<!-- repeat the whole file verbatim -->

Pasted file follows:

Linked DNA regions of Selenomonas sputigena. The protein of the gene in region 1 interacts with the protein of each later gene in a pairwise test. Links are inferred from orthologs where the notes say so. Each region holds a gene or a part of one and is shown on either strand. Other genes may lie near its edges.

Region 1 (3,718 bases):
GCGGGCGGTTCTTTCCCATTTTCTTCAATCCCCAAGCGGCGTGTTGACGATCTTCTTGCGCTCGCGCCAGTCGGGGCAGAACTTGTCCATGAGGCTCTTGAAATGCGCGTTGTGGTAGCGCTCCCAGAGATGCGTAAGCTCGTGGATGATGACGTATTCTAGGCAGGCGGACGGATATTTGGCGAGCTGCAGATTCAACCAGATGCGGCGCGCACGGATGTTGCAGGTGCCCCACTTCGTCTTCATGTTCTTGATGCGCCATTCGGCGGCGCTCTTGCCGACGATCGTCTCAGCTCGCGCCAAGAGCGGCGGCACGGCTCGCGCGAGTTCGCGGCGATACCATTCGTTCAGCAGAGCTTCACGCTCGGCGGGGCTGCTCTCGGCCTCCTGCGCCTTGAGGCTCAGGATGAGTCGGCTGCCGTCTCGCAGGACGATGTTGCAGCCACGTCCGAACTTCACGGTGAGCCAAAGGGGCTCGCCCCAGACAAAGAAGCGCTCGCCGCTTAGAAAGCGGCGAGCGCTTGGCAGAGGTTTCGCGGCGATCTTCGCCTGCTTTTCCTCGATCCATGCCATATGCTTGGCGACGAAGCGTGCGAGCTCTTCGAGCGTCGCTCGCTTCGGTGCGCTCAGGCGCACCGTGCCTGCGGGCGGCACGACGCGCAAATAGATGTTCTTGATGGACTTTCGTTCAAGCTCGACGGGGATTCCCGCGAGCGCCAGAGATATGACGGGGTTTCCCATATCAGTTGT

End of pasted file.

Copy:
Linked DNA regions of Selenomonas sputigena. The protein of the gene in region 1 interacts with the protein of each later gene in a pairwise test. Links are inferred from orthologs where the notes say so. Each region holds a gene or a part of one and is shown on either strand. Other genes may lie near its edges.

Region 1 (3,718 bases):
GCGGGCGGTTCTTTCCCATTTTCTTCAATCCCCAAGCGGCGTGTTGACGATCTTCTTGCGCTCGCGCCAGTCGGGGCAGAACTTGTCCATGAGGCTCTTGAAATGCGCGTTGTGGTAGCGCTCCCAGAGATGCGTAAGCTCGTGGATGATGACGTATTCTAGGCAGGCGGACGGATATTTGGCGAGCTGCAGATTCAACCAGATGCGGCGCGCACGGATGTTGCAGGTGCCCCACTTCGTCTTCATGTTCTTGATGCGCCATTCGGCGGCGCTCTTGCCGACGATCGTCTCAGCTCGCGCCAAGAGCGGCGGCACGGCTCGCGCGAGTTCGCGGCGATACCATTCGTTCAGCAGAGCTTCACGCTCGGCGGGGCTGCTCTCGGCCTCCTGCGCCTTGAGGCTCAGGATGAGTCGGCTGCCGTCTCGCAGGACGATGTTGCAGCCACGTCCGAACTTCACGGTGAGCCAAAGGGGCTCGCCCCAGACAAAGAAGCGCTCGCCGCTTAGAAAGCGGCGAGCGCTTGGCAGAGGTTTCGCGGCGATCTTCGCCTGCTTTTCCTCGATCCATGCCATATGCTTGGCGACGAAGCGTGCGAGCTCTTCGAGCGTCGCTCGCTTCGGTGCGCTCAGGCGCACCGTGCCTGCGGGCGGCACGACGCGCAAATAGATGTTCTTGATGGACTTTCGTTCAAGCTCGACGGGGATTCCCGCGAGCGCCAGAGATATGACGGGGTTTCCCATATCAGTTGT